It's not often a historical biography inspires a big auction these days, but it happened with a new study of Dolley Madison by Yale historian Catherine Allgor, whose proposal drew offers from no fewer than nine publishers. In the end it was Jennifer Barth of Henry Holt who prevailed, paying an advance in the mid-six figures for North American rights. Allgor, who studied under historians Joseph Ellis and John Demos and previously published a book called Parlor Politics, will draw on newly discovered letters and papers to discuss Dolley's role as the wife of a Founding Father, as well as her impact on the birth of the nation. Her book, in fact, will be called The Last of the Founders: Dolley Madison and the Making of the American Nation. It was agent Christy Fletcher at Carlisle & Company who made the sale; Harper and Morrow were underbidders.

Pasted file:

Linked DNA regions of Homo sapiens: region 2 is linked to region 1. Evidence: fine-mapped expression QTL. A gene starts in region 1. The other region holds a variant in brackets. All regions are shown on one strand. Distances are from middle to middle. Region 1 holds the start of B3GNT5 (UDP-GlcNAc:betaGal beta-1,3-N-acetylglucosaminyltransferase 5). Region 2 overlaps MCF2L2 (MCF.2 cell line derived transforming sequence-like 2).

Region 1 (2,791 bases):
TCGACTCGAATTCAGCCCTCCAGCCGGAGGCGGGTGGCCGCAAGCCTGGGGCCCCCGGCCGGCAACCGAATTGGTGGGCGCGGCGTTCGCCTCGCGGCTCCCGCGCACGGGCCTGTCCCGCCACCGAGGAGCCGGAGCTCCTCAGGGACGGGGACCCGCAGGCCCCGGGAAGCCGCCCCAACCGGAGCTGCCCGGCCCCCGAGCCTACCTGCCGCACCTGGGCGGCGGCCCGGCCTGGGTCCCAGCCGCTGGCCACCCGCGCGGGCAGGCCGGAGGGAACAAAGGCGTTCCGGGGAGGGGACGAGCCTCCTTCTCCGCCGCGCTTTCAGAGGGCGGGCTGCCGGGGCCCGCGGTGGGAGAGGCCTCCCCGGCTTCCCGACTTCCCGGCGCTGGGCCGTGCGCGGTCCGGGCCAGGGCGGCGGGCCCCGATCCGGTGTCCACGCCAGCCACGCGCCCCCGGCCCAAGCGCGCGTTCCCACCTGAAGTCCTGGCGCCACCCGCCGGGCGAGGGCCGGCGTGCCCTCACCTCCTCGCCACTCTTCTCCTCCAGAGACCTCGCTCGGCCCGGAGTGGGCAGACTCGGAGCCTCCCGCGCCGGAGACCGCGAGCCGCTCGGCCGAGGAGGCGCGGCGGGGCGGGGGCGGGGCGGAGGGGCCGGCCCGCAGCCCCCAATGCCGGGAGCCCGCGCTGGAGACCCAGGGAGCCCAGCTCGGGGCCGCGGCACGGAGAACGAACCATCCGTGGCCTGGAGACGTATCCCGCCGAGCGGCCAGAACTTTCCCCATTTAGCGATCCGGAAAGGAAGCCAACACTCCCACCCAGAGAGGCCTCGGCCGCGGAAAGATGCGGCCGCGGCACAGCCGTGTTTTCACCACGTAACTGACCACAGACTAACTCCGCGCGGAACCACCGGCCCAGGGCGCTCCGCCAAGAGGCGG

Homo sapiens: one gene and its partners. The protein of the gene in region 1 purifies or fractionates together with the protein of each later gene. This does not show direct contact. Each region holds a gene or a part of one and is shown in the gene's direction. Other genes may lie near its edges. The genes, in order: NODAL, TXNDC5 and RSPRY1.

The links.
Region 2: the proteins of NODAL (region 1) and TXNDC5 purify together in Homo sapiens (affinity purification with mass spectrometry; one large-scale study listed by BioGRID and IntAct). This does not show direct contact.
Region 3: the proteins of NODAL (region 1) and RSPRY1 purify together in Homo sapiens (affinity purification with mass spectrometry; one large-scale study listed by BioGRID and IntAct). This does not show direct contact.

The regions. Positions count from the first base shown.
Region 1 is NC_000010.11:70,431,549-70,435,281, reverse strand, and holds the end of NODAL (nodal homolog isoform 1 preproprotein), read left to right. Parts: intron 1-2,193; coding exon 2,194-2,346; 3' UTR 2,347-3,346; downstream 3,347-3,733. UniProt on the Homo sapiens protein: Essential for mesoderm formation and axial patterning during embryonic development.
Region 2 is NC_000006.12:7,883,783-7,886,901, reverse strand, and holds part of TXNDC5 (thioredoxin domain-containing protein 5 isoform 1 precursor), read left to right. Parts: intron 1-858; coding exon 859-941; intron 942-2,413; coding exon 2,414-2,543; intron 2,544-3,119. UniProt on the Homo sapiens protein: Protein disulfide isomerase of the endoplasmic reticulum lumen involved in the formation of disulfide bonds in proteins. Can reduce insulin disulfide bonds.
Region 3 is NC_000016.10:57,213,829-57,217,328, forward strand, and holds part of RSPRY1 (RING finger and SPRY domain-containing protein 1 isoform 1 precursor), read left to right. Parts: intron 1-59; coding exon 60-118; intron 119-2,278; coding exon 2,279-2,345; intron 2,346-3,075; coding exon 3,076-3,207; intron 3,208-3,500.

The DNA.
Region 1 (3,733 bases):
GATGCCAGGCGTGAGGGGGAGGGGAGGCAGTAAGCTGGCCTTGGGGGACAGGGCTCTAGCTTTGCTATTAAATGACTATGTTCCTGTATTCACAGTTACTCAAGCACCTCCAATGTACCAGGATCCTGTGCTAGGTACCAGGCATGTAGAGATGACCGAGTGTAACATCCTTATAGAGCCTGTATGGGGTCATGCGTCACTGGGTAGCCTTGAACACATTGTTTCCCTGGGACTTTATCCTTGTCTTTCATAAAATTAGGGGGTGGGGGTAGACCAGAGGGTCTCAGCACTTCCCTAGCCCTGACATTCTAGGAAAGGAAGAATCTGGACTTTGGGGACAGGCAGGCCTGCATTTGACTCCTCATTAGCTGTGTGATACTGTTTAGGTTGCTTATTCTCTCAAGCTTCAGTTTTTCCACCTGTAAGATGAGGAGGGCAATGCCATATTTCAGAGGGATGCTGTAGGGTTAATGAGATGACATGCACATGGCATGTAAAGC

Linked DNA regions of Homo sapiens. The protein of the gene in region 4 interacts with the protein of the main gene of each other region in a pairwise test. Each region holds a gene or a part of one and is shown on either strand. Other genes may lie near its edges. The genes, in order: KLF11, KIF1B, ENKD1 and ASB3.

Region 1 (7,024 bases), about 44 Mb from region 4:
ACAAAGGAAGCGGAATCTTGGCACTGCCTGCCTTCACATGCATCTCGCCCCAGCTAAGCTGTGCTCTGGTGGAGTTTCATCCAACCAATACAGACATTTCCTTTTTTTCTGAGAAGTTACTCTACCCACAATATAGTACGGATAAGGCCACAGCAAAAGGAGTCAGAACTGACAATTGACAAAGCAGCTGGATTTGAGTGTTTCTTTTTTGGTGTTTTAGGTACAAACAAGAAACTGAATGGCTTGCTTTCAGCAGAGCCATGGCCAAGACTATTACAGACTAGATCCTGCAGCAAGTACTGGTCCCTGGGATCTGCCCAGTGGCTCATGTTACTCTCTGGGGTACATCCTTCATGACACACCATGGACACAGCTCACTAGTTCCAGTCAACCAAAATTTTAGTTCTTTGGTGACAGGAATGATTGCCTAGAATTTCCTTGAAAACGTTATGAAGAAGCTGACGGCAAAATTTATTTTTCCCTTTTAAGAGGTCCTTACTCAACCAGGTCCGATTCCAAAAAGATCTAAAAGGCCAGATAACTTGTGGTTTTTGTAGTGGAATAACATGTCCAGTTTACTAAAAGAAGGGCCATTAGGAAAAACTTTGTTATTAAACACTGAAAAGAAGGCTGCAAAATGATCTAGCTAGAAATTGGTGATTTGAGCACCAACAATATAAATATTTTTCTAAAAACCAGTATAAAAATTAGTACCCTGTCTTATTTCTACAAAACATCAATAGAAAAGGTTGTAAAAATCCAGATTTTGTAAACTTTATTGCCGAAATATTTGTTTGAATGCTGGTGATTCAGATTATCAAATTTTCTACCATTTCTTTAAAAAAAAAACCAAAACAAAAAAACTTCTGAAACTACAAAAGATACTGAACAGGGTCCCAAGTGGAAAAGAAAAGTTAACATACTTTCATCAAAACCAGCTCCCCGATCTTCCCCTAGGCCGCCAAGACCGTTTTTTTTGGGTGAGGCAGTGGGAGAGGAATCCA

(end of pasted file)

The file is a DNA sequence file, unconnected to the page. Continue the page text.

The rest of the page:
Another recent sale by Fletcher to Barth was of a first novel by a Santa Fe, N.Mex., doctor who has already published a collection of essays, The Blood of Strangers, which Holt is doing in paperback. The novel, which Fletcher co-agented with former Norton president Donald Lamm, is called White Serpentine by Frank Huyler, and is about a young doctor who believes he has discovered a new disease. Holt will publish in winter of next year.